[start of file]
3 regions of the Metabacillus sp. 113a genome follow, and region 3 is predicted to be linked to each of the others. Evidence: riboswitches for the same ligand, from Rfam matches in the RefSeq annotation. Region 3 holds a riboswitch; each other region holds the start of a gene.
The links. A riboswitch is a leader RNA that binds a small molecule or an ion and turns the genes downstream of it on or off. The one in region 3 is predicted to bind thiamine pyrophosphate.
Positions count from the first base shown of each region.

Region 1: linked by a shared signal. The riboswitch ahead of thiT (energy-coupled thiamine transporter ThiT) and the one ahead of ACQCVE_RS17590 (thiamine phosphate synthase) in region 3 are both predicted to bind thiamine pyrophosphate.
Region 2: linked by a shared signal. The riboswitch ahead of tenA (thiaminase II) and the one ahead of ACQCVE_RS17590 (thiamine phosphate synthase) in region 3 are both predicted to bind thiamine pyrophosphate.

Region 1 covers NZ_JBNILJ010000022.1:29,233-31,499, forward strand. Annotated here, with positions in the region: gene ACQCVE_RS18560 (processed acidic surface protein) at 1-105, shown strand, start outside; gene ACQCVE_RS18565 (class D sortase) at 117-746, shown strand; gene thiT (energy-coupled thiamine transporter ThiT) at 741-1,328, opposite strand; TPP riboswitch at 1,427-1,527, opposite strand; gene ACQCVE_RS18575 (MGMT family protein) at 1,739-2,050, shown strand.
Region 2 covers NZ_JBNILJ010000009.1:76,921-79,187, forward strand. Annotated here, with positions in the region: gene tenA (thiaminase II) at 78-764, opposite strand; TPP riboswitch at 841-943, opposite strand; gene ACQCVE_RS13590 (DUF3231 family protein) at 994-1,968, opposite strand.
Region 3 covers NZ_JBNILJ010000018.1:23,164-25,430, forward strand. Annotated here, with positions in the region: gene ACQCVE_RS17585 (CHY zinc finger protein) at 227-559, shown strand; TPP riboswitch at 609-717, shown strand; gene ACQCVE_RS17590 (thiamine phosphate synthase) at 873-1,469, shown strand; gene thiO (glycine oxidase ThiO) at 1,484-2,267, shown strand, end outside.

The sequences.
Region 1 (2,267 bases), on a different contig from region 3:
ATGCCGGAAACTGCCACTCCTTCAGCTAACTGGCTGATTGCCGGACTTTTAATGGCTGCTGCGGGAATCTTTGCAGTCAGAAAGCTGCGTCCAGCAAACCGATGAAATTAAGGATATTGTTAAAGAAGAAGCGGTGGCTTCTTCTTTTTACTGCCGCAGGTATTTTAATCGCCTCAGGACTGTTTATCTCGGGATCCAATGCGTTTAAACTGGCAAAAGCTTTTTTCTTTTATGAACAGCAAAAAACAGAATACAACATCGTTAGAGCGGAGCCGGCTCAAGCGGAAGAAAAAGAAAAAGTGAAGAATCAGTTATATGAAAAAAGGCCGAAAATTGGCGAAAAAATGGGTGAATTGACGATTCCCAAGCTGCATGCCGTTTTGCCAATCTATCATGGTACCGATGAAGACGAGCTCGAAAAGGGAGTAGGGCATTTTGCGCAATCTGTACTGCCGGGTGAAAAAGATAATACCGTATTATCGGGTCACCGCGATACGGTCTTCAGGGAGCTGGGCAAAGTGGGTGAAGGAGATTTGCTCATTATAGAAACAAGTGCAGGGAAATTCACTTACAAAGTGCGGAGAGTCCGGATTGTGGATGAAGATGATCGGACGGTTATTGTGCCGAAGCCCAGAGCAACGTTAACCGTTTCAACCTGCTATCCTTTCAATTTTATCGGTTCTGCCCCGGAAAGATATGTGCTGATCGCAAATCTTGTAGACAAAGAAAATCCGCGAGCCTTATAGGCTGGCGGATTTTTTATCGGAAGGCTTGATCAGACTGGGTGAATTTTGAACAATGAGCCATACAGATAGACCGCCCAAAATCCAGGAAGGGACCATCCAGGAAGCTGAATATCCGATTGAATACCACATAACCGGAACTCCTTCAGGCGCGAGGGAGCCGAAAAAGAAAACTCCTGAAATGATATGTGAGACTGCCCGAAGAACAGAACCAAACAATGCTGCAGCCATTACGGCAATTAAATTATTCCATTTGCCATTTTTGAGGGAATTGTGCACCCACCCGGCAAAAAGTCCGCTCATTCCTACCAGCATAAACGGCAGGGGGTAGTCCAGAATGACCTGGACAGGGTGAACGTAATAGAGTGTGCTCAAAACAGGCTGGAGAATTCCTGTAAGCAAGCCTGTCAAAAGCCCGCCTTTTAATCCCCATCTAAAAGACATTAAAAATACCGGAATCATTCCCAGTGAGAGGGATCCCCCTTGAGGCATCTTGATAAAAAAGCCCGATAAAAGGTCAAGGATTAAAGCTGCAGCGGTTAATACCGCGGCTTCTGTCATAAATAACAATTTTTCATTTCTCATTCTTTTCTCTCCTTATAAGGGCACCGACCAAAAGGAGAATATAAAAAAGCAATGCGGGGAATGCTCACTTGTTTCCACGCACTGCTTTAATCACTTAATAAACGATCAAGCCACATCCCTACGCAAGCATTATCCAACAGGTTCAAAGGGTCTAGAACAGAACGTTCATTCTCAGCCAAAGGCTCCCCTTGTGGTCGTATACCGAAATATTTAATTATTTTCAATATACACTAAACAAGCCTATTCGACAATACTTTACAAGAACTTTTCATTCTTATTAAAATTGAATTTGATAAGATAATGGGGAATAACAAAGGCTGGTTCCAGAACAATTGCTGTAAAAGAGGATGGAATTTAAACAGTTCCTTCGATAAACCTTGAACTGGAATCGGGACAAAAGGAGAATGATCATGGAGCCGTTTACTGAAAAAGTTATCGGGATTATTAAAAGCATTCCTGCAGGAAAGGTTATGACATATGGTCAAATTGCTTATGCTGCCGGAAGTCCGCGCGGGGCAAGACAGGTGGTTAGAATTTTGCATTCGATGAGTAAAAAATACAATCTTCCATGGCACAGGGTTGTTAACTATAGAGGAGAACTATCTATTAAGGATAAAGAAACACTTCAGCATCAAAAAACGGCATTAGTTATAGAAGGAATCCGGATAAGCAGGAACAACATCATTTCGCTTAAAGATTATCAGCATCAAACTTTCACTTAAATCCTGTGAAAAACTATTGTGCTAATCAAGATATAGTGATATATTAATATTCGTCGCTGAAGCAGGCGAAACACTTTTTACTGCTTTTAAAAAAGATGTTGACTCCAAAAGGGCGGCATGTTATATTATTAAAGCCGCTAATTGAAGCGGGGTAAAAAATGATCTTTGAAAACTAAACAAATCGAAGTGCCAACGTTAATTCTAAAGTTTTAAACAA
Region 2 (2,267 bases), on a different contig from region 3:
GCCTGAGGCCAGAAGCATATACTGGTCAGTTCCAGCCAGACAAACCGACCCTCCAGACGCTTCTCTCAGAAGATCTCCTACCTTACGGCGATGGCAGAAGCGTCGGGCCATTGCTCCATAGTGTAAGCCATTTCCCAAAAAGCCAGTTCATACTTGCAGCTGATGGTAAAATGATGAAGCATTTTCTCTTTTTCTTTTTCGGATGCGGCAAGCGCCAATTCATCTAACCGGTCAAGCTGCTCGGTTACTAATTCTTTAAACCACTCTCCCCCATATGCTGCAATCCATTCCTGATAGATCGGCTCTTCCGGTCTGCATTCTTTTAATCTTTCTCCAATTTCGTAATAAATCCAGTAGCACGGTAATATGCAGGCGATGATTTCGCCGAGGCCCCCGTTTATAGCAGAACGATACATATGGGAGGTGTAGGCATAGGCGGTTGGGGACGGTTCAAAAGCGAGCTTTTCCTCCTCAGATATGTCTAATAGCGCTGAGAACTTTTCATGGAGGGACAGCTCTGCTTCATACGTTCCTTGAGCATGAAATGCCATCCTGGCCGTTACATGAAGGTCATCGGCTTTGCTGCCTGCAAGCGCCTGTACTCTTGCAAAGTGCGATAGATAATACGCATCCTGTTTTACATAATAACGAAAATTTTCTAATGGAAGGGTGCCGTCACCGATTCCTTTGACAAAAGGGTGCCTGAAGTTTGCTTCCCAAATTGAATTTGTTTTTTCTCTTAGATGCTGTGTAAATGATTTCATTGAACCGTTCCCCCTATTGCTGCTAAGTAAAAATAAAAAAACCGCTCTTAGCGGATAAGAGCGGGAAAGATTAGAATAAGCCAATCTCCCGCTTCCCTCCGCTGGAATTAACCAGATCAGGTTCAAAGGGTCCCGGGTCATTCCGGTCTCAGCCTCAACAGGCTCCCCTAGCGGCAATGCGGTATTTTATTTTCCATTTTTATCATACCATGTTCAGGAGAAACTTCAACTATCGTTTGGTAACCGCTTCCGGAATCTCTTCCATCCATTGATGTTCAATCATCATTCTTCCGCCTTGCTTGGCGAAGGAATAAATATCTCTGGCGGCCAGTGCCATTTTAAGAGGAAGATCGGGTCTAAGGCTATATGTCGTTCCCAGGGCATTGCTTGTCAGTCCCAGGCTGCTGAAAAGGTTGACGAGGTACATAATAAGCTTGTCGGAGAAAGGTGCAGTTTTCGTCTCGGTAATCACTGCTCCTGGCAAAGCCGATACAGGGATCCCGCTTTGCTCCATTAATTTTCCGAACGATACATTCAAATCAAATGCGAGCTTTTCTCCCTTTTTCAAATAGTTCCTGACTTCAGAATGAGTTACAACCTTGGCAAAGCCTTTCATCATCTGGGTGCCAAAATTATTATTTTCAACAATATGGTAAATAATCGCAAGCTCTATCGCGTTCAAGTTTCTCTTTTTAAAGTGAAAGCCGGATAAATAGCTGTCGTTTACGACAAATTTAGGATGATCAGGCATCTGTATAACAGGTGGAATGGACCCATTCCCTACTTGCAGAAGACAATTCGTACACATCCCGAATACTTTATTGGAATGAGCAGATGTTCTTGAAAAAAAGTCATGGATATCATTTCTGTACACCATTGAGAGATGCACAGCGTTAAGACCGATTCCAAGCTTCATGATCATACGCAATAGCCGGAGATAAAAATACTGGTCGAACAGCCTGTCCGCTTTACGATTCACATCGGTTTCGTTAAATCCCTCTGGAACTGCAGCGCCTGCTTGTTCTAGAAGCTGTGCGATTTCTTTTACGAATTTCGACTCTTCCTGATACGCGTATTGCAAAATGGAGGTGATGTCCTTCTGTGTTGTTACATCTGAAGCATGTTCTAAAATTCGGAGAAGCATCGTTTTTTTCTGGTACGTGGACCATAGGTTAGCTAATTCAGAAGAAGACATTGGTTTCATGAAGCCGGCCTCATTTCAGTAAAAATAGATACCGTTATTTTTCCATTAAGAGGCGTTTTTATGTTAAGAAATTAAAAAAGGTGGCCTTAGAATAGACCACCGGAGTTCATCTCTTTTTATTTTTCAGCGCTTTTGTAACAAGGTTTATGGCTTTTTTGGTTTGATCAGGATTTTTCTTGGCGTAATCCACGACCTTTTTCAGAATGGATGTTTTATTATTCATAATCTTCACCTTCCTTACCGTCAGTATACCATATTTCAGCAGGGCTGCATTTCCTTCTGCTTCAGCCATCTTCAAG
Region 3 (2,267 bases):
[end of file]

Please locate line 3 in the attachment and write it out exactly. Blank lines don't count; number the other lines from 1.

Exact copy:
Positions count from the first base shown of each region.